The more I have thought about it over the past couple years the more I realize that those such as Badiou, Zizek, Johnson are still living in the past, still devoted to outmoded and dead worlds of thought and being, defending Idealisms as material and immaterial strategies of the ‘gap’ as break, distance, qualifier.  Instead Deleuze and Guattari were onto something else, onto a truth about our current and future dilemmas that no longer relied on outmoded forms of thought or being. It is to their work we should turn to recover and realign a vision of a new earth. What they had was the courage of their ideas, rather than the courage of despair as in Zizek. The Left needs to turn away from despair not to optimism, but rather to struggle and the future where our hopes and dreams still move in multiplicity; yet, we should not remain with a gap between here and there, but rather undertake the path across, the bridge to the new earth by way of the schizo. True madness is staying with the sanity of our world, holding onto the insane violence of capitalism which is destroying the very foundations of life on our planet. True sanity is in rejection of this world, of exiting its mad ways, of marshalling the energetic creativity to enter a new earth, a new realm of freedom beyond the madness. Yet, to do this is to push past the boundary lines of our current thinking, to enter into a new relation with ourselves and the environment around us.

Maurizio Lazzarato’s Signs and Machines follow Guattari and Deleuze, showing how signs act as “sign-operators” that enter directly into material flows and into the functioning of machines. Money, the stock market, price differentials, algorithms, and scientific equations and formulas constitute semiotic “motors” that make capitalism’s social and technical machines run, bypassing representation and consciousness to produce social subjections and semiotic enslavements. Lazzarato asks: What are the conditions necessary for political and existential rupture at a time when the production of subjectivity represents the primary and perhaps most important work of capitalism? What are the specific tools required to undo the industrial mass production of subjectivity undertaken by business and the state? What types of organization must we construct for a process of subjectivation that would allow us to escape the hold of social subjection and machinic enslavement?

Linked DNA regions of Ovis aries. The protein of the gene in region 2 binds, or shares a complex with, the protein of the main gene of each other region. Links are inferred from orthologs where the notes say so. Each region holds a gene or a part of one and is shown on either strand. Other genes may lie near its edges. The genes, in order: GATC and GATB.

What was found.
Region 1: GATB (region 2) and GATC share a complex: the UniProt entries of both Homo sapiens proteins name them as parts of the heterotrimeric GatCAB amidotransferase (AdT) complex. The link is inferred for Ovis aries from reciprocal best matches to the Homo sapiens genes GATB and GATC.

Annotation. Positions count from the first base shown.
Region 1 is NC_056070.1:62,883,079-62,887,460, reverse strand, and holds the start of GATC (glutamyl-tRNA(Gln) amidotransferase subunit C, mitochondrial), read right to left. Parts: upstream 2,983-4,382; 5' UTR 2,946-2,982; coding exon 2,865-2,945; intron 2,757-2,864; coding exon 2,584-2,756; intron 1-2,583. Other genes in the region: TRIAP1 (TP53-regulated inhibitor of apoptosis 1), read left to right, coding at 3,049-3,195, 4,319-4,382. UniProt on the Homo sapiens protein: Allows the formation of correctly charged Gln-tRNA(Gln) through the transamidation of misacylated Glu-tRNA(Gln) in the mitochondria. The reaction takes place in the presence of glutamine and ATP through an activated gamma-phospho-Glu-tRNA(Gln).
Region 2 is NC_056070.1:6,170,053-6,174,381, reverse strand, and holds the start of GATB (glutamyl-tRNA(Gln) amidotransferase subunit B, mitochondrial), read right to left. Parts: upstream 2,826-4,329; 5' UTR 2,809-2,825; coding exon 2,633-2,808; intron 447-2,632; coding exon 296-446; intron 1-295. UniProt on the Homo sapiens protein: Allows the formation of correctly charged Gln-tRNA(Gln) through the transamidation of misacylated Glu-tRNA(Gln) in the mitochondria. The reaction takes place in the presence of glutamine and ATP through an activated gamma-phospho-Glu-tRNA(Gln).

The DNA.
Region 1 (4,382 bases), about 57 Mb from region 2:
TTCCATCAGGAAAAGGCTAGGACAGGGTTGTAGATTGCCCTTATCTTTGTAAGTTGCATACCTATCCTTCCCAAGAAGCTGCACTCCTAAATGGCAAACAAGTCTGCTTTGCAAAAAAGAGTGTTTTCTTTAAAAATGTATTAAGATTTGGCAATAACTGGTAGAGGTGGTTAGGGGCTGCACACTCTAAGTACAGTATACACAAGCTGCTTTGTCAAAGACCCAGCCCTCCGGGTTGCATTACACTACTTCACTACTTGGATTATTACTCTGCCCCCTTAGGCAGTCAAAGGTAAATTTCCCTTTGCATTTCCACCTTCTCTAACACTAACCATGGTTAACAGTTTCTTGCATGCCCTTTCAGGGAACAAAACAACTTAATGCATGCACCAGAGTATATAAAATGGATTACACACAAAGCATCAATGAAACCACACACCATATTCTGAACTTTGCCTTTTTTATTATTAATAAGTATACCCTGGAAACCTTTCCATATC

This is the path we should take, questions we should ask, and let the “dead bury the dead” of the old schools of thought.


  1. Guattari, Felix (2012-12-06). Schizoanalytic Cartographies (Impacts) (Kindle Locations 501-504). Bloomsbury Academic. Kindle Edition.
  2. Dosse, Francois (2010-06-22). Gilles Deleuze and Félix Guattari: Intersecting Lives (European Perspectives: A Series in Social Thought and Cultural Criticism) (p. 8). Columbia University Press. Kindle Edition.

8 thoughts on “Felix Guattari: The Schizo, the New Earth, and Subjectivation

  1. Reblogged this on Jacob Russell's Magic Names and commented:

    ” True madness is staying with the sanity of our world, holding onto the insane violence of capitalism which is destroying the very foundations of life on our planet. True sanity is in rejection of this world, of exiting its mad ways, of marshalling the energetic creativity to enter a new earth, a new realm of freedom beyond the madness. Yet, to do this is to push past the boundary lines of our current thinking, to enter into a new relation with ourselves and the environment around us.”

    Liked by 1 person

    • Yea, I’ve read it… one of Berardi’s more personal takes on this history, and a good one… in fact he aligns with much of my own feelings, and why I’ve invested so much time in Zizek… as he says: that we need an ontological architecture of a post-historical
      and post-dialectical universe of thought. One of my reasons for investing in the counter-tradition against the German Idealists: from Schopenhauer, Nietzsche, Bataille, Deleuze, Guattari, and Land… is the non-dialectical form of their materialisms. But before I can elaborate that I need to demolish Zizek’s dialectical system for what it is: a solipsistic idealism based on a theory of disgust and horror.